The actor who is known to millions for his edgy roles in Reacher and The Hunger Games: Catching Fire says he also has a passion for inspirational content and wants faith-based films to succeed at the box office so others can be made.
“I want to be a part of stories like that,” said Alan Ritchson, who starred as Jack Reacher in Reacher and Gloss in The Hunger Games: Catching Fire.
Ritchson has a lead role in the upcoming faith-based movie Ordinary Angels, which was made by the same company (Kingdom Story) that produced Jesus Revolution. It
tells the true story of a family facing a medical crisis and a single mom who rallied a church to help. Kingdom Story also produced American Underdog, I Can Only Imagine and I Still Believe.
Ordinary Angels is scheduled to be released Oct. 13. Ritchson calls it a story of God using broken people to accomplish His will.
“God continually shows up in our world in a way that kind of boggles our mind,” Ritchson said. “Because we, for whatever reason, I think we continue to buy into the idea that ... God chooses heroes to do His work. And it's just never been the case. It's the broken and the dysfunctional that God proves His power and strength through. And this a story of that, too. It's important that we remember that those who maybe struggle to follow the rules, who don't look like the perfect Christians, who are the broken, are the people that God has a funny way of expressing Himself through. And that story is very much told in Ordinary Angels.”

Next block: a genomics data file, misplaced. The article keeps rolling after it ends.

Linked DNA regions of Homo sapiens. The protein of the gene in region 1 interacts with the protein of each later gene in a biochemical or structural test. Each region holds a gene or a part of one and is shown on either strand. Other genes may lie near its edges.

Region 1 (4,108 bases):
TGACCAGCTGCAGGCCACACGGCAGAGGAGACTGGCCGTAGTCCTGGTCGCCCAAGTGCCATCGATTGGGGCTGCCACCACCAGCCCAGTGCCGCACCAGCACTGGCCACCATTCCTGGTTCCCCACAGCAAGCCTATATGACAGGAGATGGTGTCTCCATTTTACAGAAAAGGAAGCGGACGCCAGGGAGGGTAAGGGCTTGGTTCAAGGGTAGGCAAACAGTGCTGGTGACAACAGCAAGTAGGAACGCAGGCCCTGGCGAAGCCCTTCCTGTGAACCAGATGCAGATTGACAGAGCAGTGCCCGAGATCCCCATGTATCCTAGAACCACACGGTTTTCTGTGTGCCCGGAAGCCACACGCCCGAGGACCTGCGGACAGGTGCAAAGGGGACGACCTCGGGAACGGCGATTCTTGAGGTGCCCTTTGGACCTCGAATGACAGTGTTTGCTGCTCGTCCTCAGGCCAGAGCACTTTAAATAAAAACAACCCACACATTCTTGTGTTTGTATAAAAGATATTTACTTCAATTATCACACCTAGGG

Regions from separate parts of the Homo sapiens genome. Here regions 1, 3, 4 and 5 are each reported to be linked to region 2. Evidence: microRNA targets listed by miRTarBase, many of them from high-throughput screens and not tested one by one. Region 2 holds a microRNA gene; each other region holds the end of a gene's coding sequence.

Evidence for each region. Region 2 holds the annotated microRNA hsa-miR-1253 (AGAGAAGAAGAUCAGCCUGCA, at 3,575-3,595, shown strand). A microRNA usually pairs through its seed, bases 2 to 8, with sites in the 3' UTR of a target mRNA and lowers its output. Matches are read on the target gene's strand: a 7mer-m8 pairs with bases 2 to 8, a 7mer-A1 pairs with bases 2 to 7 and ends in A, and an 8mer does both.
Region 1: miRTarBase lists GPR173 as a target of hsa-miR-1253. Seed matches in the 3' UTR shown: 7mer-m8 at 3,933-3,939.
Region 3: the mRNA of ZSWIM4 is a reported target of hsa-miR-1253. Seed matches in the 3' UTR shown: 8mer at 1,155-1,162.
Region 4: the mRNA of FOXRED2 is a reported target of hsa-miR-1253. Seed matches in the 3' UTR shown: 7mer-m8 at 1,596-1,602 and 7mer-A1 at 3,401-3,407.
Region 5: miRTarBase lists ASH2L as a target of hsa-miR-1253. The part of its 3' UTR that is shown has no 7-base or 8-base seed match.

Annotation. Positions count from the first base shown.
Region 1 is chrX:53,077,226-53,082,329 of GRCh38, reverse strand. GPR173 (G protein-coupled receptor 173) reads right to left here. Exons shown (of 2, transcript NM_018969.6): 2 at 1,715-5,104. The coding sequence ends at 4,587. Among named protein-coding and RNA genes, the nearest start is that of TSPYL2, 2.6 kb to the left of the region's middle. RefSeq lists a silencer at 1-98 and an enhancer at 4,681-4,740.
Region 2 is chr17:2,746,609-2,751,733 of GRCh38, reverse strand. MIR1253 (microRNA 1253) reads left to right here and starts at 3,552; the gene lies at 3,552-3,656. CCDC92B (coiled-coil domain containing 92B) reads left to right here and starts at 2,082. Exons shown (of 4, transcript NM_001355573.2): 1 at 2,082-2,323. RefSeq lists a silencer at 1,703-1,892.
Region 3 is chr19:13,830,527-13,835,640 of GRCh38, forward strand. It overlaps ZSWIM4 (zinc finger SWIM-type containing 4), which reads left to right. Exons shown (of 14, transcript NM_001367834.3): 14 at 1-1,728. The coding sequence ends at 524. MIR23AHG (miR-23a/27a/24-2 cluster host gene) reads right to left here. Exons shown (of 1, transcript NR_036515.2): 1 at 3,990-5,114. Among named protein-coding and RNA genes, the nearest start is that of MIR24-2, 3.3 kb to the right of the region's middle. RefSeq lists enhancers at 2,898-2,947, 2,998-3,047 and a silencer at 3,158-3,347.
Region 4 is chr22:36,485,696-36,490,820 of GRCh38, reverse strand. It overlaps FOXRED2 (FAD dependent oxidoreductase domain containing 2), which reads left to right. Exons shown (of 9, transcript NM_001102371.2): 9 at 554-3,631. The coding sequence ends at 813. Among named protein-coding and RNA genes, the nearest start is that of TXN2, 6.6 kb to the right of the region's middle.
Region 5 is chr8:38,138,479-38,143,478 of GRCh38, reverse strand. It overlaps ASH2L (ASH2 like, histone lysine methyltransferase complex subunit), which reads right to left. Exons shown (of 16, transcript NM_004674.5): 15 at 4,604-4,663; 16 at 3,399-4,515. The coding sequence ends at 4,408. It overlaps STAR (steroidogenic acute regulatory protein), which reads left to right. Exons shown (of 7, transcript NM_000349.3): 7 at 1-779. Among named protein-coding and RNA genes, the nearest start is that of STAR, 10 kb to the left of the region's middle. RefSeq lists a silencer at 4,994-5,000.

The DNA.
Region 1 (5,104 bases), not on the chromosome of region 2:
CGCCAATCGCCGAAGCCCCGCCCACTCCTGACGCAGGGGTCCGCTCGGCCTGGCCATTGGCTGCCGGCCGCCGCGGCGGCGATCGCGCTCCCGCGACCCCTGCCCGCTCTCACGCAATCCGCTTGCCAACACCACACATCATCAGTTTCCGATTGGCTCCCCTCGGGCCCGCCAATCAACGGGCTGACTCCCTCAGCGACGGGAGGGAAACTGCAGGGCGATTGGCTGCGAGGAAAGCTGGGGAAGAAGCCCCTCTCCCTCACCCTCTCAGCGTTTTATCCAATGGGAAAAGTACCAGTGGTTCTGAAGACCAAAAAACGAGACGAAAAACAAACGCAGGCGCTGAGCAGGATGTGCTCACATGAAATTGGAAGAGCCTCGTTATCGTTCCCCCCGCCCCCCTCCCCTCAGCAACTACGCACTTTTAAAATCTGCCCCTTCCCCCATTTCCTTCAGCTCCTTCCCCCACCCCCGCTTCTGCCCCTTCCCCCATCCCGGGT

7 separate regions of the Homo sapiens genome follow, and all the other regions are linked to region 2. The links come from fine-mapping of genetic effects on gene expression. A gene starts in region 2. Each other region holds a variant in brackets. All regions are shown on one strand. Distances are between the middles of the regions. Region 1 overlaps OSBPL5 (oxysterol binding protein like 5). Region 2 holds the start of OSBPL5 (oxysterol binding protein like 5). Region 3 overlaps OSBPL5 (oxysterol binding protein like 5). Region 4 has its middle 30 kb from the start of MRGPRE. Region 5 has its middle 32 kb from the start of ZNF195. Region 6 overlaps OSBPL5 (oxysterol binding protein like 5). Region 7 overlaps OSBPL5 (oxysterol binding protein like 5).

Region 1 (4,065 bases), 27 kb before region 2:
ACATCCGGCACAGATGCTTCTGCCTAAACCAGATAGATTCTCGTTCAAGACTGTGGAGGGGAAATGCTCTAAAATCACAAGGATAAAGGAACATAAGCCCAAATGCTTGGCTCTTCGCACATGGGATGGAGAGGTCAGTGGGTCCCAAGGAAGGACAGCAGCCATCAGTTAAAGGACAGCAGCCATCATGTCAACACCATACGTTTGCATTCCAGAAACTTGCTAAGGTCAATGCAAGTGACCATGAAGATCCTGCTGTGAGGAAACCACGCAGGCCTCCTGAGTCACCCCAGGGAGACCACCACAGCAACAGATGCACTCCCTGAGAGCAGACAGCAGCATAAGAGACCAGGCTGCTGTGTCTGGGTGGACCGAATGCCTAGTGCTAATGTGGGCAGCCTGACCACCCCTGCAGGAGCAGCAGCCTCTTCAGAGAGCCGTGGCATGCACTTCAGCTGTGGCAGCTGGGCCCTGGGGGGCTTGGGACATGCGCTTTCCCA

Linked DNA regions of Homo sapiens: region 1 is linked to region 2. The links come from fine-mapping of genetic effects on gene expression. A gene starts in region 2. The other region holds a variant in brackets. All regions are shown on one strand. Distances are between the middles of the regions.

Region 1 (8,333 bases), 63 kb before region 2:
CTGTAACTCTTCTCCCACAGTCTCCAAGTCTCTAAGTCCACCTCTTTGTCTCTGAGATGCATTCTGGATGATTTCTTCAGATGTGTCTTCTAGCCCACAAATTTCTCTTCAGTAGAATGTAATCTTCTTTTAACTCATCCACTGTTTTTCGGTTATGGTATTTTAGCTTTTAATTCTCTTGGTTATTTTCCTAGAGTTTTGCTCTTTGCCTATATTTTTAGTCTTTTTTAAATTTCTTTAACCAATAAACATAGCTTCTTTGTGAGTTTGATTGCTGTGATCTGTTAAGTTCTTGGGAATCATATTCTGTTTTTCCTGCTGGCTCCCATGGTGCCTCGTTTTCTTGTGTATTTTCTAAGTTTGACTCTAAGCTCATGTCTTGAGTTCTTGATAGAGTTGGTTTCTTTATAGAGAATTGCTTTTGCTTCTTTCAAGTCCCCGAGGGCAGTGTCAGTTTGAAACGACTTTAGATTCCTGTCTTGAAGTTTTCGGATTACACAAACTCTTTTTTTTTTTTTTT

Ritchson made the comments recently during a Zoom “prayer call” involving cast and crew from Ordinary Angels.
He acknowledged that some Hollywood executives are only concerned about the bottom line of faith-based films. (Jesus Revolution grossed more than $50 million.) Even so, Ritchson added, that “doesn't change the fact that people are hearing the name of Christ in movie theaters.”
“And if that's where the pulpit is for people who wouldn't normally step foot in a church, then that's still a great way to have that conversation,” Ritchson said. “ ... It matters that these films get supported.”
When Christians support faith-based movies, he added, “Other people in [Hollywood] watch this and a groundswell kind of takes place in Hollywood that changes things in a real meaningful way.”
Photo credit: Courtesy of Kingdom Story
Michael Foust has covered the intersection of faith and news for 20 years. His stories have appeared in Baptist Press, Christianity Today, The Christian Post, the Leaf-Chronicle, the Toronto Star and the Knoxville News-Sentinel.